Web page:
I think I’m a real writer.

Never new how such a thing was defined, previously, but now I’m fairly sure I’ve got it.

At the last T.Dot Monthly Meetup, I did some writing exercises with the people. These are the wannabe writers who are still exploring, so I dredged up some exercises we did in university, brushed them off, and served them up again.

I don’t usually do writing exercises. Like physical exercises, they’re just make-work projects. If I feel like writing but have nothing concrete in my head, I just pick up the pen and let some stuff come out.

It’s pretty rare that I have nothing concrete in my head. There are a lot of stories waiting to be told.

There were 5 other writers there. We did three exercises, each one taking about 20 minutes. Two of the writers “finished”, and then waited for the rest of us. The other three writers, like me, took the whole 20 minutes for each exercise; even if we were “finished”, a piece can be re-written forever. There is always a better word, a better syntax, a forgotten idea that will make the piece sing. You could tell, when they read, which writers were really happy with what they’d done because they sat up straight and read loudly, which beatific smiles on their faces.

They came up with some really good stuff.

What I discovered, though, is that I liked doing the exercises. The first exercise was to take the World’s Worst Poem (according to Google) and “fix it”. The second one was to write about two pens, without using the word pen; one writer came up with this utterly brilliant piece on ecology, all from two dollar store pens tossed on the table. The last one was to write about a picture (cut out of the Mississauga News) from the perspective of three different characters. I couldn’t get my 89-year-old character to work very well; the 9-year-old and the 29-year-old were pretty good.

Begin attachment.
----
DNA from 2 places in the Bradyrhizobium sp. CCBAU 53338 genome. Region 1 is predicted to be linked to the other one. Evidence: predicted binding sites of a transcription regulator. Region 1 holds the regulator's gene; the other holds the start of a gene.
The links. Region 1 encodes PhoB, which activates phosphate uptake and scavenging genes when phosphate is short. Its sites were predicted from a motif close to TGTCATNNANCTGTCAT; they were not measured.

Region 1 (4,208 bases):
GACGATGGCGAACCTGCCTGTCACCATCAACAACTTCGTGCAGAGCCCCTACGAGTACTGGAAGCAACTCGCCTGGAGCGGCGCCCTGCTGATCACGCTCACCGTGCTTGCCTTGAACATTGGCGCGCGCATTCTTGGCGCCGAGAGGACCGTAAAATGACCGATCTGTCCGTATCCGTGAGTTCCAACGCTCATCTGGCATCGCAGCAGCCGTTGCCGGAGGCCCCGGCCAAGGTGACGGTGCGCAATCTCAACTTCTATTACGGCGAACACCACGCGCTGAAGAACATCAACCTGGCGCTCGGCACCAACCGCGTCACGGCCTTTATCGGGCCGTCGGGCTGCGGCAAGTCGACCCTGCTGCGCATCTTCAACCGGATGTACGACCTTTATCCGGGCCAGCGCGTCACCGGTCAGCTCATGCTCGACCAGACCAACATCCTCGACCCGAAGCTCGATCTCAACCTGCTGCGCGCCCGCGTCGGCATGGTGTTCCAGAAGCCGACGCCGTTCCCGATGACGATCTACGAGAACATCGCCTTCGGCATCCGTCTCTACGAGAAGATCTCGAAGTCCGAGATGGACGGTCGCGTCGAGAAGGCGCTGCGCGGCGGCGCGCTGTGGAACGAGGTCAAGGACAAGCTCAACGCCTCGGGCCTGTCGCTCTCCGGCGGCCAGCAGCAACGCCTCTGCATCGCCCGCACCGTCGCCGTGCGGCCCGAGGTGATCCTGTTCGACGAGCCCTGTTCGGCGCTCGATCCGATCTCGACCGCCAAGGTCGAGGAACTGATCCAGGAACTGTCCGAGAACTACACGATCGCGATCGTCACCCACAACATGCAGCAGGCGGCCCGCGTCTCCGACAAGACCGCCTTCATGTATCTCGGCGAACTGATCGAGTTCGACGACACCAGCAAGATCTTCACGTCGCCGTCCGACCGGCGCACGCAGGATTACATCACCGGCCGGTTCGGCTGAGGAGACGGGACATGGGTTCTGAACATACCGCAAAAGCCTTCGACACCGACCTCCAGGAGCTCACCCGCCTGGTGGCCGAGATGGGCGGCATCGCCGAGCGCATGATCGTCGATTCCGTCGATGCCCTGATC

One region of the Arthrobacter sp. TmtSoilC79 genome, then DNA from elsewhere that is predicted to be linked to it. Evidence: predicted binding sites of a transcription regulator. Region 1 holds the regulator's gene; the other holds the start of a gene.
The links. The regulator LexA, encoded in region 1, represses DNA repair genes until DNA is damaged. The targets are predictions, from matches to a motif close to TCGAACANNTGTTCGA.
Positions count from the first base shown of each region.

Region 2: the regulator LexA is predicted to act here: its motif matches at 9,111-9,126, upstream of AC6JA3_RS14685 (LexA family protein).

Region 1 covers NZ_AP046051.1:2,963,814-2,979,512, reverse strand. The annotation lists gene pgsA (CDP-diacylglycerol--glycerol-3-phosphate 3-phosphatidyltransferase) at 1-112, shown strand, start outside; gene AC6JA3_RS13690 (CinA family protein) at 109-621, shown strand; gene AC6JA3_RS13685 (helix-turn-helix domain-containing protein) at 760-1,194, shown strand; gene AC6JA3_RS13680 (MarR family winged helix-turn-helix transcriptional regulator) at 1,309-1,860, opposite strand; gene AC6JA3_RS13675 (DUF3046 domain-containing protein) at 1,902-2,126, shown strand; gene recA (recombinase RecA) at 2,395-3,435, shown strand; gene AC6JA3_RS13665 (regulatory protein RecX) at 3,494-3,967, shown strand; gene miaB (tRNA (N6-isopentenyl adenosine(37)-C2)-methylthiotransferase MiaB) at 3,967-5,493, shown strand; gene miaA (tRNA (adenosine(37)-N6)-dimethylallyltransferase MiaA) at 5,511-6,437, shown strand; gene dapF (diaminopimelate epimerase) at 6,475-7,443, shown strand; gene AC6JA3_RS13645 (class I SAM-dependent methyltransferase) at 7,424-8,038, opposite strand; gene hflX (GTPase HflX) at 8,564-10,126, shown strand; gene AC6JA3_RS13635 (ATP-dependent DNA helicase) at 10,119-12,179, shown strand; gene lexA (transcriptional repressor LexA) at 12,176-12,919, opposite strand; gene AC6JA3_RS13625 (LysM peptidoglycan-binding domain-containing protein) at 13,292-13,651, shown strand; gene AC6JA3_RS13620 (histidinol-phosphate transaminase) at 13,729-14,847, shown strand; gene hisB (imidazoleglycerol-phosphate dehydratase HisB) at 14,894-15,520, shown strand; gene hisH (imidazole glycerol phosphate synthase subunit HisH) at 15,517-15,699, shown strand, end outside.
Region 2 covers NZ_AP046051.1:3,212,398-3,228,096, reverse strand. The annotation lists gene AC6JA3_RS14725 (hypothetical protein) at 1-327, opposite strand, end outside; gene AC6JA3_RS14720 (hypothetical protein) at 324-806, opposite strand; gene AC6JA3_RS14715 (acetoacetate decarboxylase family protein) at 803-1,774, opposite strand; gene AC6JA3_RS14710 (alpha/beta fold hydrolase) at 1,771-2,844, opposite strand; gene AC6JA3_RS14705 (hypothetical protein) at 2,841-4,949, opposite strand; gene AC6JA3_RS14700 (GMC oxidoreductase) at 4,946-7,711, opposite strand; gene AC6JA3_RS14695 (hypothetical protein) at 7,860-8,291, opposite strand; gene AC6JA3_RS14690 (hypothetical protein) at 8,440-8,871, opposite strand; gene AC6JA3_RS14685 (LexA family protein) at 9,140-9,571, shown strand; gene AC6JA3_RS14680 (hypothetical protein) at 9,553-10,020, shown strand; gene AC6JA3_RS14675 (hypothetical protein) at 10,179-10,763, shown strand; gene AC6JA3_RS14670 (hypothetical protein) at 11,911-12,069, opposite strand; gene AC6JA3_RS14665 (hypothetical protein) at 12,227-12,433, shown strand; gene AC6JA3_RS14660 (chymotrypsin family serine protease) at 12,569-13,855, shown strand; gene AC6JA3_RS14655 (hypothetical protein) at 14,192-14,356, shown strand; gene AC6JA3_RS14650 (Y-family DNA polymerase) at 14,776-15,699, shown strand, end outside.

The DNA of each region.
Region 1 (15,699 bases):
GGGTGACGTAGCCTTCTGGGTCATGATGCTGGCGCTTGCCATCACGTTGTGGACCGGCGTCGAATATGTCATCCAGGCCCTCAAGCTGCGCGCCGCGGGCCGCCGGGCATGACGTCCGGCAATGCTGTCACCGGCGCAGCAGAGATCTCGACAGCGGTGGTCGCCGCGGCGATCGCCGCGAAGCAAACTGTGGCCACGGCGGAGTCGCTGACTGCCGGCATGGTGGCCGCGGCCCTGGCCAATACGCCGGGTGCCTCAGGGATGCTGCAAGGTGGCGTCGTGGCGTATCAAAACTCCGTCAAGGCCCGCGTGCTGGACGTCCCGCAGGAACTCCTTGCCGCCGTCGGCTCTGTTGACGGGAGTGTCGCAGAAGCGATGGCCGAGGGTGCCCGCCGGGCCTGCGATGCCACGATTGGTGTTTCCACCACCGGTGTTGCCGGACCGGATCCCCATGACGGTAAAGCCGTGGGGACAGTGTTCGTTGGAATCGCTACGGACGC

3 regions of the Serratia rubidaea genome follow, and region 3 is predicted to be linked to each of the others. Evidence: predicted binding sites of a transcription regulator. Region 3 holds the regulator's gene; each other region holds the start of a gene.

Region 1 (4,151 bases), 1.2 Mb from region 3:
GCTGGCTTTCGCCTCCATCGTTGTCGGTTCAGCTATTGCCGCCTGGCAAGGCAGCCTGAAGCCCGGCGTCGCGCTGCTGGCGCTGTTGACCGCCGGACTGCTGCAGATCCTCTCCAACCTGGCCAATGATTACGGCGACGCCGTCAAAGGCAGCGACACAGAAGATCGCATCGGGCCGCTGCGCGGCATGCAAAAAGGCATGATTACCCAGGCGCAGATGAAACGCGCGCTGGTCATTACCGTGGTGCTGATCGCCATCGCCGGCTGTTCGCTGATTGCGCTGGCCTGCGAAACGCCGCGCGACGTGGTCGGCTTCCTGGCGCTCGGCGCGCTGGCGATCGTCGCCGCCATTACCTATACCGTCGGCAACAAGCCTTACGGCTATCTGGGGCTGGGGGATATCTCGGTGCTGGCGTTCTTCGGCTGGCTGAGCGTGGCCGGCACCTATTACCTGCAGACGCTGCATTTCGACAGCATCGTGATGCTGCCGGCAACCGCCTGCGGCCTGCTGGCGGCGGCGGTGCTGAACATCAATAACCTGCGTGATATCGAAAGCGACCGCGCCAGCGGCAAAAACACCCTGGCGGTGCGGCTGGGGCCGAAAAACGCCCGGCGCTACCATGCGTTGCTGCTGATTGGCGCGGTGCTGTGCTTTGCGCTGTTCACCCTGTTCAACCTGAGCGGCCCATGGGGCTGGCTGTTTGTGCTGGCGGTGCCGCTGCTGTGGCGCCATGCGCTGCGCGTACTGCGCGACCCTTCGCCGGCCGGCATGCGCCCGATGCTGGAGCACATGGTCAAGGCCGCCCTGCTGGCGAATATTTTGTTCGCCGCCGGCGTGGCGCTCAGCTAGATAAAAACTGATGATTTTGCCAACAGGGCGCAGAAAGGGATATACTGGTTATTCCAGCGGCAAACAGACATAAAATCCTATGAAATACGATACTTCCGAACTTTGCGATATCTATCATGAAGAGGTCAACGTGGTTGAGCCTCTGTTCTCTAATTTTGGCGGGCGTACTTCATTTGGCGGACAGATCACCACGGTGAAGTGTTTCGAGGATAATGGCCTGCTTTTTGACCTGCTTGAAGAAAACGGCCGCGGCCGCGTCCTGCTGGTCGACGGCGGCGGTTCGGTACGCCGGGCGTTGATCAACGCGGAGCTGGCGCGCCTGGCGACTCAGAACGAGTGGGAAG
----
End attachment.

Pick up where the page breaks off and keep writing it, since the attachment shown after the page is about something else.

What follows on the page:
Weird about the writers who stopped writing, though. If you put a pen and a piece of paper in my hand, you’ll probably have to take them out of my hand before I’ll stop writing; it’s like a compulsion. While I may get to a point where I put the pen down, it’s only so I can warm my hands on the tea mug while I think about what to do with the words next. I admit I was sort of tempted to ask why those people were in a writers’ group if they didn’t get off on writing. But I can’t do that. They’re allowed to be there. I don’t have to understand them, though, which is a good thing.

Maybe they just don’t like that tingly feeling that runs from head to toe when the words finally get in that wonderful arrangement where they make your heart rush.

So, if “writer” is defined by being published, I ain’t one; if it’s defined by being printed, I’m okay; if it’s defined by thinking that 20 minutes isn’t enough to perfect a writing exercise, I’m real good.

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